Nature, structure of english syllables


Question: Express the nature and the structure of English syllables


The nature of English syllable:

Phonetically (that is in relation to the way we produce them and the way they sound ], syllables are usually described as consisting of a center which had little or no obstruction to the air-stream and which sound comparatively loud, before and after this center (that is at the beginning and at the end of the syllable) there will be a greater obstruction to the air-stream and or less loud sound.

– Minimum syllable (would be a single vowel in isolation) like: [ʌ, ə:, ɑ: ] these are preceded and followed by silent isolated sounds such as : [m] sometimes indicate agreement or [ʃ ] to ask for silent must also be regarded as syllable.

– Some syllables may have an “onset” that is they have more than just silent preceding the center of the syllable, VD: bar [ bɑː] ; key [ kiː] ; more [ mɔː ]

– Syllable may have no onset but have a coda VD: am [æm];ought [ɔːt] ; ease [iːz]

– Some syllables have onset and coda: run [ rʌn ] ; sat [ sæt]

Phonologically, It is simplest to start by looking at what can occur in initial position (what can occur at the beginning of the first word when we begin to speak after the pause).

– The word can begin with the vowel or with one, two, or three consonants. No words begin with more than three consonants

– Words can end with a vowel or with one, two, three or four ( in a small number of case) consonants

– No words end with more than 4 consonants

– Syllable never ending with one or of these vowels: [ɪ, æ, e, ʌ, ɔ ] except [ə] VD: better [betə]. So syllable with a short vowel plus no coda don’t occur in English. The syllable are known as the rhythm / rhyme , which is divided into the peak(vowel) and the coda(consonants):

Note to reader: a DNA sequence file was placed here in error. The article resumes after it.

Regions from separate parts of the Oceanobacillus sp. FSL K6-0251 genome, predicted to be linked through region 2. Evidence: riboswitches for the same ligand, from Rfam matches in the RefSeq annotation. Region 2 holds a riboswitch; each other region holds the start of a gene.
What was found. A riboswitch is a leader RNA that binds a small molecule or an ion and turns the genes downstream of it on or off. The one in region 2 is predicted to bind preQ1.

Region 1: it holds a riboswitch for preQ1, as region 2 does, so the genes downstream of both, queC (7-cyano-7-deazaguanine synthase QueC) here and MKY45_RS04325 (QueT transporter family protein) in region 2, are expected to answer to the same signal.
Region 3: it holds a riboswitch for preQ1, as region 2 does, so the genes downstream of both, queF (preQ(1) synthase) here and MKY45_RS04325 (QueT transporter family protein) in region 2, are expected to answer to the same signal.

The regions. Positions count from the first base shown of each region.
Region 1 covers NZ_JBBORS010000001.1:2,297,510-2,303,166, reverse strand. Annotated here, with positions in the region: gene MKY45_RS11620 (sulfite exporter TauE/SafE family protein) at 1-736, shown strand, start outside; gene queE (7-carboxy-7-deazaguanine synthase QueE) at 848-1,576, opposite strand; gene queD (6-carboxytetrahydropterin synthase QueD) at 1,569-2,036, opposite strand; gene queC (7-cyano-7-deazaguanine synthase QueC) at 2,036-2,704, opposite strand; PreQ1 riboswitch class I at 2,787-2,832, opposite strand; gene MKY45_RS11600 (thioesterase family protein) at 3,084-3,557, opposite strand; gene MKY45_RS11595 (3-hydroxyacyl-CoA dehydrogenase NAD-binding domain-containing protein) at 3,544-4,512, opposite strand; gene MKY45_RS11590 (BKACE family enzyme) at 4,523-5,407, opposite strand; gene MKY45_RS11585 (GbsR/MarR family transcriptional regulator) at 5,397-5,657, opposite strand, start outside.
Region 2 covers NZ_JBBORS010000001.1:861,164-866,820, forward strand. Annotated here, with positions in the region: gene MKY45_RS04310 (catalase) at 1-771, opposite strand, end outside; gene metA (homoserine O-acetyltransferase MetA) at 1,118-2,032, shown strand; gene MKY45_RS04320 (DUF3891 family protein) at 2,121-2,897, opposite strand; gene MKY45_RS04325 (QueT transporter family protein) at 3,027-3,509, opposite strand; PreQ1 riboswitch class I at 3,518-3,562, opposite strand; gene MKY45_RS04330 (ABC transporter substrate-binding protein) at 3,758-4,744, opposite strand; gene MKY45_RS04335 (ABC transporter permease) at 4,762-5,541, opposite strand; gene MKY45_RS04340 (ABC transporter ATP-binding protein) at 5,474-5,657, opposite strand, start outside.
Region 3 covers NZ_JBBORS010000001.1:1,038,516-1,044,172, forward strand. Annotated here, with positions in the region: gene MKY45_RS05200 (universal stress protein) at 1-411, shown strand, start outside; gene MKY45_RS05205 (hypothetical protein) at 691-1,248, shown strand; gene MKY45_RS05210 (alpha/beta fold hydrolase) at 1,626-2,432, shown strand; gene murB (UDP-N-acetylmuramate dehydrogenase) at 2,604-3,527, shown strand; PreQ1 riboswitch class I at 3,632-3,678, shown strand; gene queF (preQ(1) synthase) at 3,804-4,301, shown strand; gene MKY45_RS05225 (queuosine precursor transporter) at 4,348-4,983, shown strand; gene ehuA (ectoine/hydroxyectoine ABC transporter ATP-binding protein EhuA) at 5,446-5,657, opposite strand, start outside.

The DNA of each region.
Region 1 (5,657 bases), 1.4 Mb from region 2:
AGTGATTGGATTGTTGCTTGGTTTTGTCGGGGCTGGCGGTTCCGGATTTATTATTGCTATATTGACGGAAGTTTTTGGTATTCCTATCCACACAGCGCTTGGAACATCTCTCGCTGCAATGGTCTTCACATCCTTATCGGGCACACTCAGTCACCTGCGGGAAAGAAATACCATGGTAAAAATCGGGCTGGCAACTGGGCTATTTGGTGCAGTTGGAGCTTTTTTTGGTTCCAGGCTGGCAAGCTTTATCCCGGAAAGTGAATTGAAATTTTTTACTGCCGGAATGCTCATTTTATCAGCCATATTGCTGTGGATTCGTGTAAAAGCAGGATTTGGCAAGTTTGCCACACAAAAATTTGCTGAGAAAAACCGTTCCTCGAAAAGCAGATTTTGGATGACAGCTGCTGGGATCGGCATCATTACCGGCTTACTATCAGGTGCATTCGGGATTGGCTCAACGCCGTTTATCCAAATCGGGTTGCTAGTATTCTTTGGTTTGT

A. Initial consonant clusters:

We now look at the syllable beginning with two consonants (when we have two or more consonants together we call them a consonant cluster)

1. Initial two-consonant clusters are of two sorts in English:

(a.) [ s + one consonant]:

More examples: Study, stubborn, style, swallow, sweet, switch, small, smell, smoke, smart, smile, snick, snub, snore, snog, skill, sky, skirt, skive, skin, scale, scandal, Scandinavia, scar, space, spare, speak, special, spectacular, speed, splendid.

(b) [ One consonant + l  r  w  j  ]

VD : play [ pleɪ] ; try [ traɪ ] ; quick [ kwɪk]

We call the first consonant of these clusters the initial consonant and the second the post initial consonant

2. We now look at three-consonant clusters at the beginning:

VD: Stream [ striːm] ; square [ skweə ] ; split [ splɪt ]

In which, [s] is the pre-initial consonant, [ p t k ] follow [ s ] is initial consonant and the third consonant [ r w l ] is called post-initial consonant

Look at the table below:

Further example: Spray, sclerosis, splay, string, screen, squeak, spew, stew, skewer…

B. Final consonant cluster

We now look at the final consonant clusters

Notes: These consonants: [ h w r j ] can not be final but they usually stand at the beginning and they are syllabic consonants

– We have two sorts of two-consonant final clusters

1. Pre-final consonant + final consonant

2. Final consonant + post-final consonant

Some post-final consonants are popular: t d s z θ

Some pre-final consonants [m n l s ŋ] VD: bumb [ bʌmb ]

Some final consonants are : [ f t k p d ɡ ] VD: bank [ bæŋk]; backed[ bækt] ; bagged   [ bægd]

Notes: These post-final consonants are often be identified as separated morpheme.

– We also have two sorts of three-consonant final clusters

(a) pre-final + final + post-final

VD: helped [ helpt] , banks [ bæŋks] , bonds [ bɔndz] , twelve [ twelfθ]

(b) final + post-final (1) + post-final (2)

VD: Fifths [ fɪfθs ] ; next [ nekst ] ; lapsed [ læpst ]

– Most four-consonant clusters follow these rule:

Pre-final + final + post-final(1) + post-final (2)

VD: Twelfths [ twelfθs] , prompts[prɔmpts]

Notes: a small number of cases seem to require different analysis as consisting of a final consonant with no pre-final but three post-finals

VD: Sixths [ sɪksθs ], texts [ teksts]

– Final matter:

The rhyme [raɪm] ( vần) khác với rhythm [rɪðəm] (nhịp)

The rhyme is divided into the peak (the vowel) and the coda (the consonant)./.

Facebook Comments

How useful was this post?

Click on a star to rate it!

Average rating / 5. Vote count:

No votes so far! Be the first to rate this post.

As you found this post useful...

Follow us on social media!